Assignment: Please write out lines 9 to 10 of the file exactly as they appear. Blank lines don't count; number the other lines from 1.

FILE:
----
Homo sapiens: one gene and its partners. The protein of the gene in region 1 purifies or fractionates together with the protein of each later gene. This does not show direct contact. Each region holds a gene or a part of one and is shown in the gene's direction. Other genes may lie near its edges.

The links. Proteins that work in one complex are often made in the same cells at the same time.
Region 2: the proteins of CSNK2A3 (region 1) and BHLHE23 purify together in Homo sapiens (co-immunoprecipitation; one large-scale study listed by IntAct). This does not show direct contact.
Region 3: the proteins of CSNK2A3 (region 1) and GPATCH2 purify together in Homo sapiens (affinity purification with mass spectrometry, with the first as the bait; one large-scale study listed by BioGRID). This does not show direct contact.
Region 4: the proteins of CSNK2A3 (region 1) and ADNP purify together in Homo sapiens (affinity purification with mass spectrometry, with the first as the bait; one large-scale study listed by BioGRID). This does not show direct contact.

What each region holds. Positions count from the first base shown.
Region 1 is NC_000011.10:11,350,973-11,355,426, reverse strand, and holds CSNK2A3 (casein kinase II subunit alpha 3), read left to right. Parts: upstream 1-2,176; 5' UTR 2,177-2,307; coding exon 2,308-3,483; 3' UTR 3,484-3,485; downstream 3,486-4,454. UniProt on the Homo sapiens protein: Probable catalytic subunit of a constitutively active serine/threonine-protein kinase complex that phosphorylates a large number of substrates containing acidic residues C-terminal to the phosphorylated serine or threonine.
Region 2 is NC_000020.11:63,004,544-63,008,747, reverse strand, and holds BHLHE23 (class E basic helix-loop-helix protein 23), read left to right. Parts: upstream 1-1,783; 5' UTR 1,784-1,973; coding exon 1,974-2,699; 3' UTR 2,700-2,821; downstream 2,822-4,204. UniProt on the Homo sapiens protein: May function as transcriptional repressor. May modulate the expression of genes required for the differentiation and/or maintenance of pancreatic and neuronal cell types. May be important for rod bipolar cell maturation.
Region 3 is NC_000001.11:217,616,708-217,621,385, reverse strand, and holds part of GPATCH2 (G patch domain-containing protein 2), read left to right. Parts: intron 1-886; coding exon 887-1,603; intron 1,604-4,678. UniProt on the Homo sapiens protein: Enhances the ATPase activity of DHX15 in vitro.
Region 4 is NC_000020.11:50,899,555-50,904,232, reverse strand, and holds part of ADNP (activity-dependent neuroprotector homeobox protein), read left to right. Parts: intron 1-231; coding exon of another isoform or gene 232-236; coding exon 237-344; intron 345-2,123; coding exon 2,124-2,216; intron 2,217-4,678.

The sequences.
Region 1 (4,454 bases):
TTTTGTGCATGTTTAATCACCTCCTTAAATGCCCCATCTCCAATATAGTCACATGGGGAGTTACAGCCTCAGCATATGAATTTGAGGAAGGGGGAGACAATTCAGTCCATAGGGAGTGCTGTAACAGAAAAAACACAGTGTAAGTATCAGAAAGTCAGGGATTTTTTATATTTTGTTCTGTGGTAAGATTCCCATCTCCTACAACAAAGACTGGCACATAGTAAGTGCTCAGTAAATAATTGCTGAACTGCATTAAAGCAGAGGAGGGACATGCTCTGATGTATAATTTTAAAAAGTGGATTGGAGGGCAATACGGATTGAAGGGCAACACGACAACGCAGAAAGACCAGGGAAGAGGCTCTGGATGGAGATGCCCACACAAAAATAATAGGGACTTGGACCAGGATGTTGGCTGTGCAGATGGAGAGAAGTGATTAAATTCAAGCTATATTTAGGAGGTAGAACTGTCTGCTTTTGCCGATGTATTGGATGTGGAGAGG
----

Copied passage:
Region 3 is NC_000001.11:217,616,708-217,621,385, reverse strand, and holds part of GPATCH2 (G patch domain-containing protein 2), read left to right. Parts: intron 1-886; coding exon 887-1,603; intron 1,604-4,678. UniProt on the Homo sapiens protein: Enhances the ATPase activity of DHX15 in vitro.
Region 4 is NC_000020.11:50,899,555-50,904,232, reverse strand, and holds part of ADNP (activity-dependent neuroprotector homeobox protein), read left to right. Parts: intron 1-231; coding exon of another isoform or gene 232-236; coding exon 237-344; intron 345-2,123; coding exon 2,124-2,216; intron 2,217-4,678.